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'better mousetrap': how to perform timed event

by snafu (Chaplain)
on Apr 23, 2003 at 01:59 UTC ( #252427=perlquestion: print w/replies, xml ) Need Help??

snafu has asked for the wisdom of the Perl Monks concerning the following question:

I am tailing a file with my program. Now, when I ''see'' a certain event I want to wait for $map_vTime seconds from the time that event was seen and then perform an action while all the while the loop continues to run.

Now, if the loop runs, great! My current way of doing this is for each iteration of the loop I update a hash %timer with the keys 'start', 'elapsed', and 'stop' where 'stop' is boolean, 'start' is when the event triggered, and 'elapsed' is (time() - 'start') (all done in seconds of course).

Here is my problem, since the loop is read only when something happens in the file (its a logfile for a game), theoretically, the timer could go on for n seconds (no players for example) before something gets read from the file again...way past a, lets say, 20 second timer which is the value I am using now.

So, this is not the behaviour I want. In fact, I tried using alarm() tied to signal handler. However, as in times past, I have encountered that unless the process is active time relative to alarm() doesn't actually remain constant or exact for that matter.

I considered using threads. However, giving the rough background and stern recommendations on the use of threads vs the current version of whatever Perl interpretter is installed on the box(es) I am not sure that using threads would be portable enough for me. In fact, two of the servers I am going to run this program on have 5.6.1 on them. I have direct root access control over one of these servers. When I attempt to install CPAN promptly states I need to upgrade to 5.8. Since I don't have the root access over one of the machines, it is not going to be an option for me to upgrade the interpretter.

So, to recap, Im trying to figure out the best way to perform an accurate timed event in a procedural manner that is portable to Perl 5.6.1 within a loop that is not constant in iteration.

Any thoughts? Time::HiRes? I have been looking into this module but I am not positive it has what I need.

TIA peeps.

_ _ _ _ _ _ _ _ _ _
- Jim
Insert clever comment here...

  • Comment on 'better mousetrap': how to perform timed event

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Re: 'better mousetrap': how to perform timed event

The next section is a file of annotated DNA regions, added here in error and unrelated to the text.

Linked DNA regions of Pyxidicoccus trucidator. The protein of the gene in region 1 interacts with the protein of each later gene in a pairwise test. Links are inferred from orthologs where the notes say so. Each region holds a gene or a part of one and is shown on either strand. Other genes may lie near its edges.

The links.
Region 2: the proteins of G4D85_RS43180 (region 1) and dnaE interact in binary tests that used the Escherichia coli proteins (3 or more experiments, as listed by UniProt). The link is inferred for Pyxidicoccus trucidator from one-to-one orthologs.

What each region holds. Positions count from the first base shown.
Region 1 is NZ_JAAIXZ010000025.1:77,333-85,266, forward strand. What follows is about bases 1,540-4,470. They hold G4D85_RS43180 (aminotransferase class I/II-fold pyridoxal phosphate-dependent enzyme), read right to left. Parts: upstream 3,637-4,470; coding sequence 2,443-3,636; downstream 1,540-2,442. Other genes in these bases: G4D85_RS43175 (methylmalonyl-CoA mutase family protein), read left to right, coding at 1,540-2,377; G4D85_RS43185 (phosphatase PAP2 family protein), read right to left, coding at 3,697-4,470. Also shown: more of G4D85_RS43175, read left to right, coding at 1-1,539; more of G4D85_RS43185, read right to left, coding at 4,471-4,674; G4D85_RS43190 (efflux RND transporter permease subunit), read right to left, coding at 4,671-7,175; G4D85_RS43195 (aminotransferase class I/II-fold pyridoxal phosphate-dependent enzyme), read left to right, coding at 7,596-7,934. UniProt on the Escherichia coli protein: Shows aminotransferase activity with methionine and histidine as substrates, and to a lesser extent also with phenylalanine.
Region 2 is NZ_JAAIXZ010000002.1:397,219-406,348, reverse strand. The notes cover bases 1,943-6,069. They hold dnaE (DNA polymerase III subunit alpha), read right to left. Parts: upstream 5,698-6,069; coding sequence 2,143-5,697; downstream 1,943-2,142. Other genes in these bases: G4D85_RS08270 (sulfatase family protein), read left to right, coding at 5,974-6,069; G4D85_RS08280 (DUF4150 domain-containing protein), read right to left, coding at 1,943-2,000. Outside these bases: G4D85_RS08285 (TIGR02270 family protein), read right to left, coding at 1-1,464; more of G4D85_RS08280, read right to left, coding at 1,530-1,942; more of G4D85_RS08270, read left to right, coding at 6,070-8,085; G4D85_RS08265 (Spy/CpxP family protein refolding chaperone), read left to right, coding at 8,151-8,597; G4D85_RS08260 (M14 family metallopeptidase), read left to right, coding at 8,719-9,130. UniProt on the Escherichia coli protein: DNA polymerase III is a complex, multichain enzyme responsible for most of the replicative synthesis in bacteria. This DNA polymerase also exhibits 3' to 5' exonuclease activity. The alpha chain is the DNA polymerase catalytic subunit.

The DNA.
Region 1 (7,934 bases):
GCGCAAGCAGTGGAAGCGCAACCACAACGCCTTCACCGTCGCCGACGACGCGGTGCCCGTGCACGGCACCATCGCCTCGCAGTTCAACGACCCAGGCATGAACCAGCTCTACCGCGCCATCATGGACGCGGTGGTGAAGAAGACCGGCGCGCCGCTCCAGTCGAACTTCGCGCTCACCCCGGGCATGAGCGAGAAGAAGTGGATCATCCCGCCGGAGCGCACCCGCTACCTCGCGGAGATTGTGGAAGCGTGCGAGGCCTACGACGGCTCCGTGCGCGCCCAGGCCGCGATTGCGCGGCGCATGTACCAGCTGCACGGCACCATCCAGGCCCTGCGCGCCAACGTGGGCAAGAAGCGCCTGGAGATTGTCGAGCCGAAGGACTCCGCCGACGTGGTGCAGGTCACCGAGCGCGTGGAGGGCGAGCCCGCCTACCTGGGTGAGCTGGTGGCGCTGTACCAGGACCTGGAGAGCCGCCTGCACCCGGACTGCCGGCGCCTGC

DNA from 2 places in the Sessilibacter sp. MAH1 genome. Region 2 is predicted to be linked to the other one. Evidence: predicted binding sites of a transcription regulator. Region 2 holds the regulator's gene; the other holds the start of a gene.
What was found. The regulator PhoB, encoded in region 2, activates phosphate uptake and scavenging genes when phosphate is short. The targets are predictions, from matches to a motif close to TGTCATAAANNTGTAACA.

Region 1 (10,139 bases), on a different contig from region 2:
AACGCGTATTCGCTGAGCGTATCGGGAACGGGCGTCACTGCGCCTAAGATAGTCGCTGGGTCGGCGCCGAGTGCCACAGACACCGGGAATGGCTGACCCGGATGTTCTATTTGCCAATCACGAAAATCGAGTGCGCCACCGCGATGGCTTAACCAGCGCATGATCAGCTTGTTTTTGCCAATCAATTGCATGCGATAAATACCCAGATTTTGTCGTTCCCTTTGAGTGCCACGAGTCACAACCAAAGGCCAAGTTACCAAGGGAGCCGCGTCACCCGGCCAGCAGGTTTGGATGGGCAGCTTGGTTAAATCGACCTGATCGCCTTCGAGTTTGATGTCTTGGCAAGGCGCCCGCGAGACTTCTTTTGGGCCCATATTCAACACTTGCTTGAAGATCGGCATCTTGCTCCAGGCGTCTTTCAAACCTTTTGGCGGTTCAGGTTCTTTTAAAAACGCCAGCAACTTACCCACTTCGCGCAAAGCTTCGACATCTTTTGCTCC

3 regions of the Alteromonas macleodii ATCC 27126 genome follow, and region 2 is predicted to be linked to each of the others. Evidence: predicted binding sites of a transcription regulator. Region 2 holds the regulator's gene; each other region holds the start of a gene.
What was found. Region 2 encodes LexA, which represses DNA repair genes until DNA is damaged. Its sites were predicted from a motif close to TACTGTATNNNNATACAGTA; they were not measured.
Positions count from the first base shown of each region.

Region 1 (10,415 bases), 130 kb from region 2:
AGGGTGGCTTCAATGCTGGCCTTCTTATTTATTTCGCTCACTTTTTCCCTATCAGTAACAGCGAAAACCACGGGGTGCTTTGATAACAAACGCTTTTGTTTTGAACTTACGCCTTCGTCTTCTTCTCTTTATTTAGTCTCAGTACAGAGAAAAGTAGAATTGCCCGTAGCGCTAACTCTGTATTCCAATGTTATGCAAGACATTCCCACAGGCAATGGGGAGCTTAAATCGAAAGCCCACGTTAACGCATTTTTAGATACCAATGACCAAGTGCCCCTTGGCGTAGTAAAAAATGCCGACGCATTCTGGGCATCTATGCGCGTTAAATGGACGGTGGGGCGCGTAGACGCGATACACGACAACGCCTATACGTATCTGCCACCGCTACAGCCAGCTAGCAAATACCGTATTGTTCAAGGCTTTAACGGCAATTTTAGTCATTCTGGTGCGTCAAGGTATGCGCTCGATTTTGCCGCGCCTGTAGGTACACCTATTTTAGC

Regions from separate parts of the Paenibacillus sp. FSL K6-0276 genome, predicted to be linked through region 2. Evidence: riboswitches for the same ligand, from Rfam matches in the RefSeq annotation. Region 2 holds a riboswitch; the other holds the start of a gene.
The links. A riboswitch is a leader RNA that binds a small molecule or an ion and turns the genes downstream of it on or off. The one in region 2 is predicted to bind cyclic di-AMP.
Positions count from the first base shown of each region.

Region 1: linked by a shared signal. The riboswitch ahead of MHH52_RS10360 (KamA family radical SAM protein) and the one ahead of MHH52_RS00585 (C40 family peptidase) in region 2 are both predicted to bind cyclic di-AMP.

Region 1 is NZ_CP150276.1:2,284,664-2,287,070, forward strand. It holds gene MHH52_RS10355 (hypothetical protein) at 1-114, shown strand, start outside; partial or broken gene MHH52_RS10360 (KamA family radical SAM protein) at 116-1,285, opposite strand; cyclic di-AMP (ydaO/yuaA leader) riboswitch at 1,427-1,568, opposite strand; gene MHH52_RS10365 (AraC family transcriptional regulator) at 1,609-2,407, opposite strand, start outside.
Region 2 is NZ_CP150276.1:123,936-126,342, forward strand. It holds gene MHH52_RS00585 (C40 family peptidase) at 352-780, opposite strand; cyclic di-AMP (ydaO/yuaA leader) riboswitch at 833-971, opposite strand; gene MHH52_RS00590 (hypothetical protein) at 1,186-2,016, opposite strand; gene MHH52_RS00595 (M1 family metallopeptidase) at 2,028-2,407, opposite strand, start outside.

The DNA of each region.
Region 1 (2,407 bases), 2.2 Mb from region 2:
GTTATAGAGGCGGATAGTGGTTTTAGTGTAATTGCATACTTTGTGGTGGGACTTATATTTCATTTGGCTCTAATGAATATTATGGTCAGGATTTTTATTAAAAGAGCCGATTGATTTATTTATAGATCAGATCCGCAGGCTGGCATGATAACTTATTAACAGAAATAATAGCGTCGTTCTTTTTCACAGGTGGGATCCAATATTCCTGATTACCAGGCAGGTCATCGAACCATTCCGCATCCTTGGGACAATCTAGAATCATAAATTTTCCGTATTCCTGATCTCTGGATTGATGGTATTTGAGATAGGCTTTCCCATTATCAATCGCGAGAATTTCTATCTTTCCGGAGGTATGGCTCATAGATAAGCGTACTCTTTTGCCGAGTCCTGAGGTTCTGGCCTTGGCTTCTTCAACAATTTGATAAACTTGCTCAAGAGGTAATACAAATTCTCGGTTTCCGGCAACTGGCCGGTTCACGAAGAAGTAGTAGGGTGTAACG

by tachyon (Chancellor) on Apr 23, 2003 at 02:09 UTC

    Why not just fork off a process to wait around and do the stuff?

    # main loop while (1) { # do stuff # check for event my $event = check_for_event(); # now check for event and fork a child to deal with it # fork returns 0 to child, child PID to parent, undef if fails if ( $event and fork ==0 ) { # this is a child process sleep $whatever; do_stuff($event); # kid has done what was required so kill it exit 0; } # parent is continuing here, kid never gets here }

    Obviously once check_for_event() has returned a true value for an event once you want to make sure it returns false for that event the next call or you will fork() your system to death. Depending on the frequency of events and the sleep time you can potentially have a steadily increasing burden of waiting kids build up.

    Another option is to have a second parallel process to which you can send instructions. This process is in and endless loop waiting for instructions and executing them. You would probably pass it the instruction and an exec time which it stores in memory/file/DB and queries as required. Once an intruction has been processed you delete it.




      I thought of this approach but wasn't able to come up with a really good way for the parent to know when the child finished counting. I am guessing that I would perform something to find out when the child is reaped (supposing it exits when the timer is finished?).

      I apologize for some of the misunderstanding. This goes into somethings that have never been quite clear to me.

      _ _ _ _ _ _ _ _ _ _
      - Jim
      Insert clever comment here...

        You can find out exactly when the child exits but this is not what you specified which was exec something X seconds after Y event occurs. Forking a kid will do that for you and is quite portable. Why do you need to know when the child finishes? Not in spec. Kid will do its stuff X seconds after Y event. Why monitor it? What would you do if the child failed? If nothing redo Does it really matter? If no redo. What is failure? etc.....




(USING POE!) Re: 'better mousetrap': how to perform timed event
by eduardo (Curate) on Apr 23, 2003 at 16:05 UTC
    It's time for everyone's favorite "i love my hammer, everything looks like a nail" post :) I have sung the praises of POE numerous times, and I am here once again to do so. POE is an event driven framework, you my friend, have events... so, I think that this sample code might be the kind of thing that you are looking for.